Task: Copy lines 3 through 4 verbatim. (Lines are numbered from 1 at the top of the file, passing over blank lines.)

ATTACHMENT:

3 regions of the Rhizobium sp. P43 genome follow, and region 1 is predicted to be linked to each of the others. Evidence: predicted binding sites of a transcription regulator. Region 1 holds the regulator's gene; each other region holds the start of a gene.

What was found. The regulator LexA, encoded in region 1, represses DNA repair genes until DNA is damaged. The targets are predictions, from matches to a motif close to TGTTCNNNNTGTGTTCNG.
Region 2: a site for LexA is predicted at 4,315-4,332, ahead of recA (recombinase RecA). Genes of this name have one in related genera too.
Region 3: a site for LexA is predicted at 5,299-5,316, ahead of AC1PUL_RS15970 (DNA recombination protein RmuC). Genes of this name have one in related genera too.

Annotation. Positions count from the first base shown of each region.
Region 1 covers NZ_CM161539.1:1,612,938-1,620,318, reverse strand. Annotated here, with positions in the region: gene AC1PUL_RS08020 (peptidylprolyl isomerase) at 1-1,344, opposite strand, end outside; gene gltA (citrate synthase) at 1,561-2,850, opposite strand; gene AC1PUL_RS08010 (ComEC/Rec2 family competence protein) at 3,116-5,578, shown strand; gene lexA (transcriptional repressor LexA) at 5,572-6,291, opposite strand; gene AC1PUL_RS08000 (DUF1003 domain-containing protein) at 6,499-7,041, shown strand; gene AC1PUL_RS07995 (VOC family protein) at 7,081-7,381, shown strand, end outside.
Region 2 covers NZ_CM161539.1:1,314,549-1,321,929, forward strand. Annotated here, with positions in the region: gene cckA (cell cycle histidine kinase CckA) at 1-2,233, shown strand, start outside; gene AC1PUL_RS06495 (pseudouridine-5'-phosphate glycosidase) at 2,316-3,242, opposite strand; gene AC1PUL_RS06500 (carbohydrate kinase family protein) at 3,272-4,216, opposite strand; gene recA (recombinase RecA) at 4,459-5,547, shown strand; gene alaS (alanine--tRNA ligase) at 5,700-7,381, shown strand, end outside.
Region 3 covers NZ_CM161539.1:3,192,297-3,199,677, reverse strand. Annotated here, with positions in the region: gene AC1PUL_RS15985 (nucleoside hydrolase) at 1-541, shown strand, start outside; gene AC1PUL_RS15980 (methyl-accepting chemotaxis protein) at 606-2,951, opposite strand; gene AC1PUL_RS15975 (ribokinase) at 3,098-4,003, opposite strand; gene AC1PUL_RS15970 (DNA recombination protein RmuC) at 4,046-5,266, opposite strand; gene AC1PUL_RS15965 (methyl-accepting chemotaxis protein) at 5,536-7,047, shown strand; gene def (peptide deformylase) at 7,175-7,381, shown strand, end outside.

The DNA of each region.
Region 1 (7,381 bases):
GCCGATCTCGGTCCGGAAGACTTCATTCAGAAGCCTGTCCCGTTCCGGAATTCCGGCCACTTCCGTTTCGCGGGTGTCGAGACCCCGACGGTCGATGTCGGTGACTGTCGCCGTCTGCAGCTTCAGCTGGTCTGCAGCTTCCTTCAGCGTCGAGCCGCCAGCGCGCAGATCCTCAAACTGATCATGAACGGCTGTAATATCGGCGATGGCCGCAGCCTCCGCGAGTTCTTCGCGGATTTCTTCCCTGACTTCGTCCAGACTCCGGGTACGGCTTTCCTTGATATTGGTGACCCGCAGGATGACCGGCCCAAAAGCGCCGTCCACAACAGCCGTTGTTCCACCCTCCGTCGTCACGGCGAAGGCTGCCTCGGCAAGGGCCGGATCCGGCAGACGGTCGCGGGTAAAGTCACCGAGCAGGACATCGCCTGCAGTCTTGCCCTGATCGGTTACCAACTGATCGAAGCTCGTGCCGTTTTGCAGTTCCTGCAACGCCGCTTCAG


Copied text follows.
Region 2: a site for LexA is predicted at 4,315-4,332, ahead of recA (recombinase RecA). Genes of this name have one in related genera too.
Region 3: a site for LexA is predicted at 5,299-5,316, ahead of AC1PUL_RS15970 (DNA recombination protein RmuC). Genes of this name have one in related genera too.